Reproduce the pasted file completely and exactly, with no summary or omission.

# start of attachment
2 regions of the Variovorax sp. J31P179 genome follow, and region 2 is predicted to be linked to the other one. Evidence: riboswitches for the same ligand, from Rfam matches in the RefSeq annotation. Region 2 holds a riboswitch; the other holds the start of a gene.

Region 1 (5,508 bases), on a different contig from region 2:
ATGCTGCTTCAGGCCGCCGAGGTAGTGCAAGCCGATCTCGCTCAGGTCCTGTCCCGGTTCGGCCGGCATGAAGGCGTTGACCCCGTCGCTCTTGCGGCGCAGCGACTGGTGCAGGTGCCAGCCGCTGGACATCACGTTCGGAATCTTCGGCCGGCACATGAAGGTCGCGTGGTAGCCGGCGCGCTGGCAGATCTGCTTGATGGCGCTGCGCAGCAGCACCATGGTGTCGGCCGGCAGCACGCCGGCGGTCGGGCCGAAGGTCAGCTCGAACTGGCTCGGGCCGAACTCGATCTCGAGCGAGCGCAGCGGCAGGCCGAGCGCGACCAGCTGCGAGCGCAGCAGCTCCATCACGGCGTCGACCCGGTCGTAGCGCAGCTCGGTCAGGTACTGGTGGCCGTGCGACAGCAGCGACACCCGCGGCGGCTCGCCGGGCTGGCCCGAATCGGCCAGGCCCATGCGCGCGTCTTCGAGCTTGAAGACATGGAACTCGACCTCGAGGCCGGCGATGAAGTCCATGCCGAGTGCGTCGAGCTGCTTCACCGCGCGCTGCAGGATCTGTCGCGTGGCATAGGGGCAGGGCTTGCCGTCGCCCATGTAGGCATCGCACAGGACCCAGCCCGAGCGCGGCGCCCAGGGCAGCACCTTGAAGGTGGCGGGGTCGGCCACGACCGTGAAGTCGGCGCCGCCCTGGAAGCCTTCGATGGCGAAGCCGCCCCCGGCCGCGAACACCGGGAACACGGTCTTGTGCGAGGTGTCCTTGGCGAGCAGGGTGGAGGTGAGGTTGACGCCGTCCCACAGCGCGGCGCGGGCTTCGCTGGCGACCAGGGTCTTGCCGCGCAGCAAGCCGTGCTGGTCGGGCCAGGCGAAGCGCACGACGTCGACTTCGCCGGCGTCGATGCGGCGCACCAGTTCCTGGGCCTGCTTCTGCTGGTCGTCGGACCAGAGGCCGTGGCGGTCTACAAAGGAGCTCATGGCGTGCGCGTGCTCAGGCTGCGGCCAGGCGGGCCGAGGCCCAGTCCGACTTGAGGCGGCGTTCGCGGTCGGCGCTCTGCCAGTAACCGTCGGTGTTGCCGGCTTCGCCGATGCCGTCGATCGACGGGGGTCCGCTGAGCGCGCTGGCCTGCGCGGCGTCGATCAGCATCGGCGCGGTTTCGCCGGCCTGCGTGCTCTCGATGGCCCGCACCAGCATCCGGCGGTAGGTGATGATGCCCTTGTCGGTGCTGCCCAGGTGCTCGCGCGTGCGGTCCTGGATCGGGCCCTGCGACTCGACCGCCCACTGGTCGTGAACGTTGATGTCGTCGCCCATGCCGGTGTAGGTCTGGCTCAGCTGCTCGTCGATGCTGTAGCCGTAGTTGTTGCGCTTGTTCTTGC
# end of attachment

2 regions of the Variovorax sp. J31P179 genome follow, and region 2 is predicted to be linked to the other one. Evidence: riboswitches for the same ligand, from Rfam matches in the RefSeq annotation. Region 2 holds a riboswitch; the other holds the start of a gene.

Region 1 (5,508 bases), on a different contig from region 2:
ATGCTGCTTCAGGCCGCCGAGGTAGTGCAAGCCGATCTCGCTCAGGTCCTGTCCCGGTTCGGCCGGCATGAAGGCGTTGACCCCGTCGCTCTTGCGGCGCAGCGACTGGTGCAGGTGCCAGCCGCTGGACATCACGTTCGGAATCTTCGGCCGGCACATGAAGGTCGCGTGGTAGCCGGCGCGCTGGCAGATCTGCTTGATGGCGCTGCGCAGCAGCACCATGGTGTCGGCCGGCAGCACGCCGGCGGTCGGGCCGAAGGTCAGCTCGAACTGGCTCGGGCCGAACTCGATCTCGAGCGAGCGCAGCGGCAGGCCGAGCGCGACCAGCTGCGAGCGCAGCAGCTCCATCACGGCGTCGACCCGGTCGTAGCGCAGCTCGGTCAGGTACTGGTGGCCGTGCGACAGCAGCGACACCCGCGGCGGCTCGCCGGGCTGGCCCGAATCGGCCAGGCCCATGCGCGCGTCTTCGAGCTTGAAGACATGGAACTCGACCTCGAGGCCGGCGATGAAGTCCATGCCGAGTGCGTCGAGCTGCTTCACCGCGCGCTGCAGGATCTGTCGCGTGGCATAGGGGCAGGGCTTGCCGTCGCCCATGTAGGCATCGCACAGGACCCAGCCCGAGCGCGGCGCCCAGGGCAGCACCTTGAAGGTGGCGGGGTCGGCCACGACCGTGAAGTCGGCGCCGCCCTGGAAGCCTTCGATGGCGAAGCCGCCCCCGGCCGCGAACACCGGGAACACGGTCTTGTGCGAGGTGTCCTTGGCGAGCAGGGTGGAGGTGAGGTTGACGCCGTCCCACAGCGCGGCGCGGGCTTCGCTGGCGACCAGGGTCTTGCCGCGCAGCAAGCCGTGCTGGTCGGGCCAGGCGAAGCGCACGACGTCGACTTCGCCGGCGTCGATGCGGCGCACCAGTTCCTGGGCCTGCTTCTGCTGGTCGTCGGACCAGAGGCCGTGGCGGTCTACAAAGGAGCTCATGGCGTGCGCGTGCTCAGGCTGCGGCCAGGCGGGCCGAGGCCCAGTCCGACTTGAGGCGGCGTTCGCGGTCGGCGCTCTGCCAGTAACCGTCGGTGTTGCCGGCTTCGCCGATGCCGTCGATCGACGGGGGTCCGCTGAGCGCGCTGGCCTGCGCGGCGTCGATCAGCATCGGCGCGGTTTCGCCGGCCTGCGTGCTCTCGATGGCCCGCACCAGCATCCGGCGGTAGGTGATGATGCCCTTGTCGGTGCTGCCCAGGTGCTCGCGCGTGCGGTCCTGGATCGGGCCCTGCGACTCGACCGCCCACTGGTCGTGAACGTTGATGTCGTCGCCCATGCCGGTGTAGGTCTGGCTCAGCTGCTCGTCGATGCTGTAGCCGTAGTTGTTGCGCTTGTTCTTGC